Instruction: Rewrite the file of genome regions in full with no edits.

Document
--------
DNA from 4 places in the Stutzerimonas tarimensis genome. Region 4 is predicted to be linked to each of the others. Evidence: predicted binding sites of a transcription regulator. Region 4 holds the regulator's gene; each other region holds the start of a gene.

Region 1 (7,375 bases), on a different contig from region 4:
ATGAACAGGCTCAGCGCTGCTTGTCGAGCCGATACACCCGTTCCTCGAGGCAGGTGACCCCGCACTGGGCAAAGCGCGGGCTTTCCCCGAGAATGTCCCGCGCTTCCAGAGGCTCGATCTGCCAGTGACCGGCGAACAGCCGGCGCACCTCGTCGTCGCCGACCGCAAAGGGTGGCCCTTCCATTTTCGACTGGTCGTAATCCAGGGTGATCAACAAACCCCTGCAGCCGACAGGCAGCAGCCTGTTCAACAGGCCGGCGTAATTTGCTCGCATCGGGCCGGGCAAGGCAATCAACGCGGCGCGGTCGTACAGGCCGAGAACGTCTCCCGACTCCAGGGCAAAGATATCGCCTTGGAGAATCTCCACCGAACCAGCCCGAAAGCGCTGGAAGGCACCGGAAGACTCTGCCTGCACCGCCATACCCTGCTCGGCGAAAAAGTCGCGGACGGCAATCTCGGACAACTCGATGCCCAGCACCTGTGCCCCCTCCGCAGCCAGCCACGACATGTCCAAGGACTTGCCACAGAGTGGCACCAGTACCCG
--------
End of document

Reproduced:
DNA from 4 places in the Stutzerimonas tarimensis genome. Region 4 is predicted to be linked to each of the others. Evidence: predicted binding sites of a transcription regulator. Region 4 holds the regulator's gene; each other region holds the start of a gene.

Region 1 (7,375 bases), on a different contig from region 4:
ATGAACAGGCTCAGCGCTGCTTGTCGAGCCGATACACCCGTTCCTCGAGGCAGGTGACCCCGCACTGGGCAAAGCGCGGGCTTTCCCCGAGAATGTCCCGCGCTTCCAGAGGCTCGATCTGCCAGTGACCGGCGAACAGCCGGCGCACCTCGTCGTCGCCGACCGCAAAGGGTGGCCCTTCCATTTTCGACTGGTCGTAATCCAGGGTGATCAACAAACCCCTGCAGCCGACAGGCAGCAGCCTGTTCAACAGGCCGGCGTAATTTGCTCGCATCGGGCCGGGCAAGGCAATCAACGCGGCGCGGTCGTACAGGCCGAGAACGTCTCCCGACTCCAGGGCAAAGATATCGCCTTGGAGAATCTCCACCGAACCAGCCCGAAAGCGCTGGAAGGCACCGGAAGACTCTGCCTGCACCGCCATACCCTGCTCGGCGAAAAAGTCGCGGACGGCAATCTCGGACAACTCGATGCCCAGCACCTGTGCCCCCTCCGCAGCCAGCCACGACATGTCCAAGGACTTGCCACAGAGTGGCACCAGTACCCG